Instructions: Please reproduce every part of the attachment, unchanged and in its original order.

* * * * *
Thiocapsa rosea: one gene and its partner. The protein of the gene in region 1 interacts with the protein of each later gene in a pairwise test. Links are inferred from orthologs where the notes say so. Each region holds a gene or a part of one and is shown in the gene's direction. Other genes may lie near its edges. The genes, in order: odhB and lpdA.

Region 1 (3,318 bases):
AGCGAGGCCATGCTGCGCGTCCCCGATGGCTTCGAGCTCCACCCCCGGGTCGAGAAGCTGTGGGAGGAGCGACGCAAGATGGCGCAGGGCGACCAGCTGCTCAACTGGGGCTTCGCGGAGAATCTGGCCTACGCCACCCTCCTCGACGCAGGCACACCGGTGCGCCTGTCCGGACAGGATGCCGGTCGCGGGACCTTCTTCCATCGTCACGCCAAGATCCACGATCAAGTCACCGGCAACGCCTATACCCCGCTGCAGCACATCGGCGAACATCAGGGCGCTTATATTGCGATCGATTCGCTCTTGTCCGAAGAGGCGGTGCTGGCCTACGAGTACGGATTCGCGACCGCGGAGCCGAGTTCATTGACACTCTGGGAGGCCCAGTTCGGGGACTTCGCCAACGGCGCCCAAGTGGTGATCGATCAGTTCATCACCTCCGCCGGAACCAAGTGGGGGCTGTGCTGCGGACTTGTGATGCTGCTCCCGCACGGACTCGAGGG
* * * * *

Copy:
Thiocapsa rosea: one gene and its partner. The protein of the gene in region 1 interacts with the protein of each later gene in a pairwise test. Links are inferred from orthologs where the notes say so. Each region holds a gene or a part of one and is shown in the gene's direction. Other genes may lie near its edges. The genes, in order: odhB and lpdA.

Region 1 (3,318 bases):
AGCGAGGCCATGCTGCGCGTCCCCGATGGCTTCGAGCTCCACCCCCGGGTCGAGAAGCTGTGGGAGGAGCGACGCAAGATGGCGCAGGGCGACCAGCTGCTCAACTGGGGCTTCGCGGAGAATCTGGCCTACGCCACCCTCCTCGACGCAGGCACACCGGTGCGCCTGTCCGGACAGGATGCCGGTCGCGGGACCTTCTTCCATCGTCACGCCAAGATCCACGATCAAGTCACCGGCAACGCCTATACCCCGCTGCAGCACATCGGCGAACATCAGGGCGCTTATATTGCGATCGATTCGCTCTTGTCCGAAGAGGCGGTGCTGGCCTACGAGTACGGATTCGCGACCGCGGAGCCGAGTTCATTGACACTCTGGGAGGCCCAGTTCGGGGACTTCGCCAACGGCGCCCAAGTGGTGATCGATCAGTTCATCACCTCCGCCGGAACCAAGTGGGGGCTGTGCTGCGGACTTGTGATGCTGCTCCCGCACGGACTCGAGGG